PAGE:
Think Food Safety As You Celebrate!

The desire to go out to dinner increases during times of celebration, such as Mother’s Day.  This increase in dining contributes to an increase in the potential for foodborne illness.  As food workers try to serve the increased volume of customers, there is a temptation to cut corners in order to keep things moving faster.  Please take some time to review Tips for Time and Temperature Control (TCS) Foods provided online by Gordon Foods as a quick reminder of key food safety principles to keep in mind, whether preparing in a restaurant or at home.

Hope you have a happy–and safe–Mother’s Day.

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WHAT’S THAT TEMPERATURE?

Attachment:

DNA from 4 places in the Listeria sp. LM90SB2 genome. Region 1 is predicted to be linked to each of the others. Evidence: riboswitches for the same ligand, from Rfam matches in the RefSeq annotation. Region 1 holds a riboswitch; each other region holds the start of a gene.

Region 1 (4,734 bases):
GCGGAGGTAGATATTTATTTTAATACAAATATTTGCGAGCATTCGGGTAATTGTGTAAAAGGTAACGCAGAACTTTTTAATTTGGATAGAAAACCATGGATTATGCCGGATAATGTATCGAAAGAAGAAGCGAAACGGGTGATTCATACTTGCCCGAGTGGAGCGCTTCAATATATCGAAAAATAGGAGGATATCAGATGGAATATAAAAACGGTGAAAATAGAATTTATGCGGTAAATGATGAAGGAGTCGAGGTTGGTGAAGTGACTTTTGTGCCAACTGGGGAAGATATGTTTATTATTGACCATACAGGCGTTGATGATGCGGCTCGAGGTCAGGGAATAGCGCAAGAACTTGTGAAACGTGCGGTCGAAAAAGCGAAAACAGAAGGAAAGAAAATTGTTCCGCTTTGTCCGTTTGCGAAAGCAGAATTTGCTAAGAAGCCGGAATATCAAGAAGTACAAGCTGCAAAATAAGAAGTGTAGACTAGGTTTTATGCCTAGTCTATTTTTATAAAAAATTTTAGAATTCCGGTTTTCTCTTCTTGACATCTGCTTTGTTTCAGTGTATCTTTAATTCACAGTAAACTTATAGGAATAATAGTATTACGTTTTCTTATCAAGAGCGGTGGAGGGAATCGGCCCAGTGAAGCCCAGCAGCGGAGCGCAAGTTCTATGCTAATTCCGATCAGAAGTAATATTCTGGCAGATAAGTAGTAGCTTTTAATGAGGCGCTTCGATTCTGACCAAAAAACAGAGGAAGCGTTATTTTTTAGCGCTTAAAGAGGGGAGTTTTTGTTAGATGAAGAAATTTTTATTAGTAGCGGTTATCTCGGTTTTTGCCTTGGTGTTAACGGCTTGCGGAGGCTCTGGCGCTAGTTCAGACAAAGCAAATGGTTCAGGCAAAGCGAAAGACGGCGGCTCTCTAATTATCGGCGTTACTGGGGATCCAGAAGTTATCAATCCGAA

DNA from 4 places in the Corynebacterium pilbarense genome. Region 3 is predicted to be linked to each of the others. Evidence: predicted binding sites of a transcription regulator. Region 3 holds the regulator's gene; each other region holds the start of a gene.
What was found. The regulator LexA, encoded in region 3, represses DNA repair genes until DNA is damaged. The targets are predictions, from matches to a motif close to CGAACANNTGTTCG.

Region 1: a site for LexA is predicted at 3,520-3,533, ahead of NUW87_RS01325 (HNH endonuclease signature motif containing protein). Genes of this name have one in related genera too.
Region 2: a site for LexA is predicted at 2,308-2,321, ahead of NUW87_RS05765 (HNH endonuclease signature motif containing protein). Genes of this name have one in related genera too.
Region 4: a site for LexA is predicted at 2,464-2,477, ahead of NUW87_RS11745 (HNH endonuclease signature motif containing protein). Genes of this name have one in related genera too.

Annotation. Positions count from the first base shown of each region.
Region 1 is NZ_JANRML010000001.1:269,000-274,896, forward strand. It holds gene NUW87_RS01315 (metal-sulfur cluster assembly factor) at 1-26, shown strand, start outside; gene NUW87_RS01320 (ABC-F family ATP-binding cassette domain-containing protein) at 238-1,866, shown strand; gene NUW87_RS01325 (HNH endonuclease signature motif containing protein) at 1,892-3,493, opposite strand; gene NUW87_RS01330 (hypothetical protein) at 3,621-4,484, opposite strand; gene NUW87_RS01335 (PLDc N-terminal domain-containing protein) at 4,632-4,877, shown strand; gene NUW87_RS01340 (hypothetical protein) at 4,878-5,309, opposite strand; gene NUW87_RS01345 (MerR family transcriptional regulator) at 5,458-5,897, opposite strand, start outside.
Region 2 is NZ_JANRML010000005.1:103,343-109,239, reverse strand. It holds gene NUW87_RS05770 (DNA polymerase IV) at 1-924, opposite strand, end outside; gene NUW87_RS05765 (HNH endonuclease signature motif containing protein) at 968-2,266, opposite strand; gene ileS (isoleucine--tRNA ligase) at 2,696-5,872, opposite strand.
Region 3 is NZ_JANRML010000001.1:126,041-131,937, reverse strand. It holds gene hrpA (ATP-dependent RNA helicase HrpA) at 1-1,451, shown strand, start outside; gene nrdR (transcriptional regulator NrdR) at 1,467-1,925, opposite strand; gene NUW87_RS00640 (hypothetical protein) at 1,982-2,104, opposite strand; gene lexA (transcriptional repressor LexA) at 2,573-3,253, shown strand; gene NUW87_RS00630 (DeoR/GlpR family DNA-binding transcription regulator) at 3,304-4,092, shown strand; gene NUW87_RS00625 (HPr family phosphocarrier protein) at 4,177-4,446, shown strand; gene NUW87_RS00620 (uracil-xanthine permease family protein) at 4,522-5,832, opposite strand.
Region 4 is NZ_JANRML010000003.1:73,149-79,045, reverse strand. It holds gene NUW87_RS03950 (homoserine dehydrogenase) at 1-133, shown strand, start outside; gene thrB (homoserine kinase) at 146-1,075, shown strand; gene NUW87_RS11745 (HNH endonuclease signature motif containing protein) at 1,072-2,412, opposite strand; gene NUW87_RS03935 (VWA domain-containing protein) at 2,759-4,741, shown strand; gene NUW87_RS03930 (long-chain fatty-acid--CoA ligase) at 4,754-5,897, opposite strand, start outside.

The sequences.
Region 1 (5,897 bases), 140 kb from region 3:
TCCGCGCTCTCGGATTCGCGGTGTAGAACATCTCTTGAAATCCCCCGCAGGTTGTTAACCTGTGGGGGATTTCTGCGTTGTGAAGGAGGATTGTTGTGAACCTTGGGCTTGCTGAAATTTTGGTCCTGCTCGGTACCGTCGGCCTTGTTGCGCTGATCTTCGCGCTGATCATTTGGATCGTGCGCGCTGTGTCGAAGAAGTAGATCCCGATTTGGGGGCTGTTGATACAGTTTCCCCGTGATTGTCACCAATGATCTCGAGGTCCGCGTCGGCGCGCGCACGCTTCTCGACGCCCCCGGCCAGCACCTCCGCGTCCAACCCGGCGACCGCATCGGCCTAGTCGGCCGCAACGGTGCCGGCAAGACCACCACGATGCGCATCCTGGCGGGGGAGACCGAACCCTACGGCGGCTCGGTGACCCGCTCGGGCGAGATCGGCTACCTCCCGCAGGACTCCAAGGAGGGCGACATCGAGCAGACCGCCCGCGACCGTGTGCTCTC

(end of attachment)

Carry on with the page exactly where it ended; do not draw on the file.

by Parish Divinity, EHS

As the holiday season approaches and new menu items start appearing, emphasis is again placed on the proper cooking of foods.  Time and temperature control for safety foods that require cooking are considered “cooked” only after they have been heated to the minimum cook temperatures designated for the particular food item.  This minimum cook temperature must be reached in order to kill harmful bacteria such as Salmonella and E. coli 0157.  Color and texture alone won’t tell you whether your food is done. Instead, use a food thermometer to be verify the food’s internal temperature.   When checking the temperature of food, always check the temperature in at least two locations, and at least one of those temperatures should be measured in the thickest part of the food (if applicable).

Test your knowledge by taking this short Minimum Internal Cooking Temperatures Quiz provided by ServSafe.